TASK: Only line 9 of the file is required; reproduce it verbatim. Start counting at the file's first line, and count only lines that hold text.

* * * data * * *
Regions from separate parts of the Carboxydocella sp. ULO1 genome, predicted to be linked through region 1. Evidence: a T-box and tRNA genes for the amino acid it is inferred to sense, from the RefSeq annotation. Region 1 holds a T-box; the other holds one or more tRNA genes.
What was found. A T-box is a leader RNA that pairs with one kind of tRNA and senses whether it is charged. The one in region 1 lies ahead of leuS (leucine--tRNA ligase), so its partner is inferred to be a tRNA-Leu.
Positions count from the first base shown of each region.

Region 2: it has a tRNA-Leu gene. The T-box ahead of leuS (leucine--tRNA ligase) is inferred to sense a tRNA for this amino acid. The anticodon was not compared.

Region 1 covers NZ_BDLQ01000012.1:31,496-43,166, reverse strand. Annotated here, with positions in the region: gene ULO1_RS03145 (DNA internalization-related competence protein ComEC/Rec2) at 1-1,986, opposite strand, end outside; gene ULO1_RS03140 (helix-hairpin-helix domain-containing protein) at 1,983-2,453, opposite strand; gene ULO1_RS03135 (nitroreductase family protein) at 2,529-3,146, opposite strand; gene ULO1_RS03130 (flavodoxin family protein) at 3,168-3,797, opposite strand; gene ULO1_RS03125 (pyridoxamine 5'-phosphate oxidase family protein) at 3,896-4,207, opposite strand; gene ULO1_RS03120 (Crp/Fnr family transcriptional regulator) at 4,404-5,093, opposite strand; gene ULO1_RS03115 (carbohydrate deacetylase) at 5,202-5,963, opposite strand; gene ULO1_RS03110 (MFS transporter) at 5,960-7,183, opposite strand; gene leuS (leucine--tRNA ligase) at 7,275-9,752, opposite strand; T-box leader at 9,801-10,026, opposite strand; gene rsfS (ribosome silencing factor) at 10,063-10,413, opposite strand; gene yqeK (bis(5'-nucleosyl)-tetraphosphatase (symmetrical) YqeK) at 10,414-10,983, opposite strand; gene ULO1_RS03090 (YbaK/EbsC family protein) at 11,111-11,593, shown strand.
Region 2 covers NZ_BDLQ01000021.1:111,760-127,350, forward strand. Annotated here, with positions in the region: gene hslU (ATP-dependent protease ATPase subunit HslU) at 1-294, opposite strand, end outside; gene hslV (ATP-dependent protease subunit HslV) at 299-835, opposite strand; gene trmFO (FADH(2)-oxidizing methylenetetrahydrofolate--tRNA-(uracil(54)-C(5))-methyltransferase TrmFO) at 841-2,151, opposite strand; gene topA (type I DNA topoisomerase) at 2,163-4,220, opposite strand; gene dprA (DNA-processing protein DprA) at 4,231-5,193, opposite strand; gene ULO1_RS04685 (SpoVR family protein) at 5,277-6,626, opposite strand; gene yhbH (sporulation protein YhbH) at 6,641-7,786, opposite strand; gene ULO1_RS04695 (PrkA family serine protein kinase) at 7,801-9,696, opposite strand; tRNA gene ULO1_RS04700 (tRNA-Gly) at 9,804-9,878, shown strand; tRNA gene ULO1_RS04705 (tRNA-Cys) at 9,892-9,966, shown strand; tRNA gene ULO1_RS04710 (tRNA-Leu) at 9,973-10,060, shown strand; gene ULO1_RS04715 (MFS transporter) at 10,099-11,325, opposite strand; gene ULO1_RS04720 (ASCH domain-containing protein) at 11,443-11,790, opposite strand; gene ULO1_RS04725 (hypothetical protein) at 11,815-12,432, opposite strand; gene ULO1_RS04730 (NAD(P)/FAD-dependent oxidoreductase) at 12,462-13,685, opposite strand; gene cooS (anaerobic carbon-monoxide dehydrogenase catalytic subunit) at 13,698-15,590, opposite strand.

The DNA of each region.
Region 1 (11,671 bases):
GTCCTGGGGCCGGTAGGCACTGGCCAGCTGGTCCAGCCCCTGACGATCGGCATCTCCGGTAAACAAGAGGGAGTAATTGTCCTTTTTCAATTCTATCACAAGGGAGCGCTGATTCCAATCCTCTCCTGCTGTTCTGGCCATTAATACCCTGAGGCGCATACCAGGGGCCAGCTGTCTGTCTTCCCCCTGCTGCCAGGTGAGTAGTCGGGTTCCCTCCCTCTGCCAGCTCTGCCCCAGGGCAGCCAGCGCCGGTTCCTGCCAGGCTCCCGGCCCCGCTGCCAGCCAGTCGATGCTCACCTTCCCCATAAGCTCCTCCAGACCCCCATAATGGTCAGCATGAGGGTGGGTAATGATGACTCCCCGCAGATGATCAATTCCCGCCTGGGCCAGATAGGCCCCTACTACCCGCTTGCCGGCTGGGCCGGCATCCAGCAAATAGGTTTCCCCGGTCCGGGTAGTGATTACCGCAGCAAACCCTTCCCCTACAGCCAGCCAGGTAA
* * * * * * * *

GTCCTGGGGCCGGTAGGCACTGGCCAGCTGGTCCAGCCCCTGACGATCGGCATCTCCGGTAAACAAGAGGGAGTAATTGTCCTTTTTCAATTCTATCACAAGGGAGCGCTGATTCCAATCCTCTCCTGCTGTTCTGGCCATTAATACCCTGAGGCGCATACCAGGGGCCAGCTGTCTGTCTTCCCCCTGCTGCCAGGTGAGTAGTCGGGTTCCCTCCCTCTGCCAGCTCTGCCCCAGGGCAGCCAGCGCCGGTTCCTGCCAGGCTCCCGGCCCCGCTGCCAGCCAGTCGATGCTCACCTTCCCCATAAGCTCCTCCAGACCCCCATAATGGTCAGCATGAGGGTGGGTAATGATGACTCCCCGCAGATGATCAATTCCCGCCTGGGCCAGATAGGCCCCTACTACCCGCTTGCCGGCTGGGCCGGCATCCAGCAAATAGGTTTCCCCGGTCCGGGTAGTGATTACCGCAGCAAACCCTTCCCCTACAGCCAGCCAGGTAA